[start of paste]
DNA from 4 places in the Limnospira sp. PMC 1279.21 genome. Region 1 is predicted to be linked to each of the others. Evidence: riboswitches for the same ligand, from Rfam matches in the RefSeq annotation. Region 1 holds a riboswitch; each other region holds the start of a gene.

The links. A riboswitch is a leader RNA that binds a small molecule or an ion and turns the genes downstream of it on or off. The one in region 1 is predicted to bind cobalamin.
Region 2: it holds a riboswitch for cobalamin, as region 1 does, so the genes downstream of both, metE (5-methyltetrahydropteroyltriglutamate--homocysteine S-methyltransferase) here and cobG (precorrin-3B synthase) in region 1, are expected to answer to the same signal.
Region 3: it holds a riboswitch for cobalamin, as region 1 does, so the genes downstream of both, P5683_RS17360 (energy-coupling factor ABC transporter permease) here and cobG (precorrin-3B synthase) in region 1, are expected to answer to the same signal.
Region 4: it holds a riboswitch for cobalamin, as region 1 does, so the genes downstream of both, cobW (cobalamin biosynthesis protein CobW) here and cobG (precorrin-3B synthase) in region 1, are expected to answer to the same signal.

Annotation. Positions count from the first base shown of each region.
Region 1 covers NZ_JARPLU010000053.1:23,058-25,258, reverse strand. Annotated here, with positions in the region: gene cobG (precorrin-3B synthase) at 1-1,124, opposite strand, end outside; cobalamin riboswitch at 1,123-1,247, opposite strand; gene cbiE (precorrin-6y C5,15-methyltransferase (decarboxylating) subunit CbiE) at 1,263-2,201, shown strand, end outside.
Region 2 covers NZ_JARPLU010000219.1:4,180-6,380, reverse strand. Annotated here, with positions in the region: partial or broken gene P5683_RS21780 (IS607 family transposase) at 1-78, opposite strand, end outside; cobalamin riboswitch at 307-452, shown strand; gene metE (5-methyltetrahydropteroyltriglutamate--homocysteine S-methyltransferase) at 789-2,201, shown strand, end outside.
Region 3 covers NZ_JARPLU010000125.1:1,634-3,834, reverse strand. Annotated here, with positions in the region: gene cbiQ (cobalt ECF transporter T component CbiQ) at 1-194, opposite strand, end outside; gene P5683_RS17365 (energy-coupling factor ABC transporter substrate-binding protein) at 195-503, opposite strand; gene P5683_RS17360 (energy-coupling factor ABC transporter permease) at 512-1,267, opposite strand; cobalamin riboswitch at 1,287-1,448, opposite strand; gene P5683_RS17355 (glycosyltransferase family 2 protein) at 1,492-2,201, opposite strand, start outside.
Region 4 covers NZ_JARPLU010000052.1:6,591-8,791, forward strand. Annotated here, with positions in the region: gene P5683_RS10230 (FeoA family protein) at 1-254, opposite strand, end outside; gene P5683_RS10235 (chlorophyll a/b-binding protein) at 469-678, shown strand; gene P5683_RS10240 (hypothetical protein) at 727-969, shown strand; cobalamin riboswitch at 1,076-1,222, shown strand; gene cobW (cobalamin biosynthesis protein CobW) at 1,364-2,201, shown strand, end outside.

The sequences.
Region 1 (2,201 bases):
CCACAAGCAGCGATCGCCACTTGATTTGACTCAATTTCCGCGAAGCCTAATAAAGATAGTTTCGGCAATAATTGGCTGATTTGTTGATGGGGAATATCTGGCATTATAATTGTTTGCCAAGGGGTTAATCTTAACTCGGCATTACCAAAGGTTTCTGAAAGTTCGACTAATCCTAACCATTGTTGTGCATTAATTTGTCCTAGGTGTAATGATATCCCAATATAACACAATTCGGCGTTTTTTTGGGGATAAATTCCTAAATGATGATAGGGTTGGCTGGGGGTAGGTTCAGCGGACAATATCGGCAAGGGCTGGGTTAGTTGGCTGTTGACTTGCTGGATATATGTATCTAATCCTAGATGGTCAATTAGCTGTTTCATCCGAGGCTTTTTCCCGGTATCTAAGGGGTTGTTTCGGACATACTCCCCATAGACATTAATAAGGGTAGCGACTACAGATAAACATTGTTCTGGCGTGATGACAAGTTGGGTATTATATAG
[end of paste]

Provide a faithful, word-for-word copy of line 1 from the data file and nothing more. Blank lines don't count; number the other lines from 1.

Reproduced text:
DNA from 4 places in the Limnospira sp. PMC 1279.21 genome. Region 1 is predicted to be linked to each of the others. Evidence: riboswitches for the same ligand, from Rfam matches in the RefSeq annotation. Region 1 holds a riboswitch; each other region holds the start of a gene.